Grand Rapids responds to Newsweek saying it is dying

Infrastructurist: Just because population is decreasing doesn’t necessarily mean a city is dying. Some supposedly dying cities are in fact re-inventing themselves.

A fantastic example of a community taking the negative by the horns and turning it into a community development opportunity comes from Grand Rapids, Michigan. Number 10 on the Newsweek list, Grand Rapids responded in creative kind with the world’s largest “lip dub” in May of 2011 (a lip dub is a continuously shot video of people lip synching to a song). The Grand Rapids lip dub involved over 5,000 people, and necessitated the closing of downtown for an entire day as the amazing video was shot.

The lesson for cities everywhere is to expand their definitions of growth, progress, and of what success looks like to them. Using someone else’s yardstick usually leaves you coming up short and feeling like you failed. Creating your own success metrics is not cheating especially when you then challenge yourselves to meet and exceed those measures. Communities that look deeper will likely find surprising vitality and opportunities in unexpected places and perhaps change what the world believes about them and more importantly, what they believe about themselves.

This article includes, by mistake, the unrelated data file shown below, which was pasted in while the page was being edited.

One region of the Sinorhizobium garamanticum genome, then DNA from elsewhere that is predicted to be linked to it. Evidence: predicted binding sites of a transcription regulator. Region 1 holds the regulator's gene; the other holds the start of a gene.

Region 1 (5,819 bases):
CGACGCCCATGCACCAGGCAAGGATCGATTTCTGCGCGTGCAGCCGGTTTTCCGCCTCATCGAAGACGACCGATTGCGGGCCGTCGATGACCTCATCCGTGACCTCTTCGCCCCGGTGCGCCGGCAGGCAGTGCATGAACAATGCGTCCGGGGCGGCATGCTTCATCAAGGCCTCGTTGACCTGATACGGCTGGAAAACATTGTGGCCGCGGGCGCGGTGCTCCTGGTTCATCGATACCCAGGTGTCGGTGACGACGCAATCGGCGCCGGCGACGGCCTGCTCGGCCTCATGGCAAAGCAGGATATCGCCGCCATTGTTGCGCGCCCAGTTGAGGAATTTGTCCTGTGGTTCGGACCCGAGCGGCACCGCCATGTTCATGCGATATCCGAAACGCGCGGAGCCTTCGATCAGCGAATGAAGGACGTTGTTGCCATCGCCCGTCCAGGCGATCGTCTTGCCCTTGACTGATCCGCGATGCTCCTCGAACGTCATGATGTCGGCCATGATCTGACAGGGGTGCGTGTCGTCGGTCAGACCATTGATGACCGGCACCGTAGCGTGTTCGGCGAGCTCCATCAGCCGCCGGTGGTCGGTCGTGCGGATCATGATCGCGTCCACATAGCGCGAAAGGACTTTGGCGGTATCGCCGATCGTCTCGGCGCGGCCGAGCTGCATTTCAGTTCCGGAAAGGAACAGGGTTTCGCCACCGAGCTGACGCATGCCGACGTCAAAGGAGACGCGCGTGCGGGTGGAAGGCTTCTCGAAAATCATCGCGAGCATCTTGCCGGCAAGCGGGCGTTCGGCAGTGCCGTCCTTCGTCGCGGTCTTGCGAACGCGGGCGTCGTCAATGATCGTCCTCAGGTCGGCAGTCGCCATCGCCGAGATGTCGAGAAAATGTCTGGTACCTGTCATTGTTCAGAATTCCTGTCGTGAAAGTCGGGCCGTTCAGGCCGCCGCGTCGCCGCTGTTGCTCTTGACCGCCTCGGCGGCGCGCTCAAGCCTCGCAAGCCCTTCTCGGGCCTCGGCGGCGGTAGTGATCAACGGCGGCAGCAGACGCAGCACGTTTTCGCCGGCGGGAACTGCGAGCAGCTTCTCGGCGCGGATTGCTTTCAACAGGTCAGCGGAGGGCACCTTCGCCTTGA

• Bobby

    Amazing video, and an eye opener to lots of people who think Michigan in general is a dying state due to the economy. I live outside of Detroit and I love Michigan and I would never leave this state. Michigan will forever be my home.

  • Keenan K

    This is honestly one of the most impressive things I’ve ever seen. The immense planning behind it is truly awe inspiring. It’s well done, well shot, and well executed. Respect for everyone involved. Awesome, awesome video.

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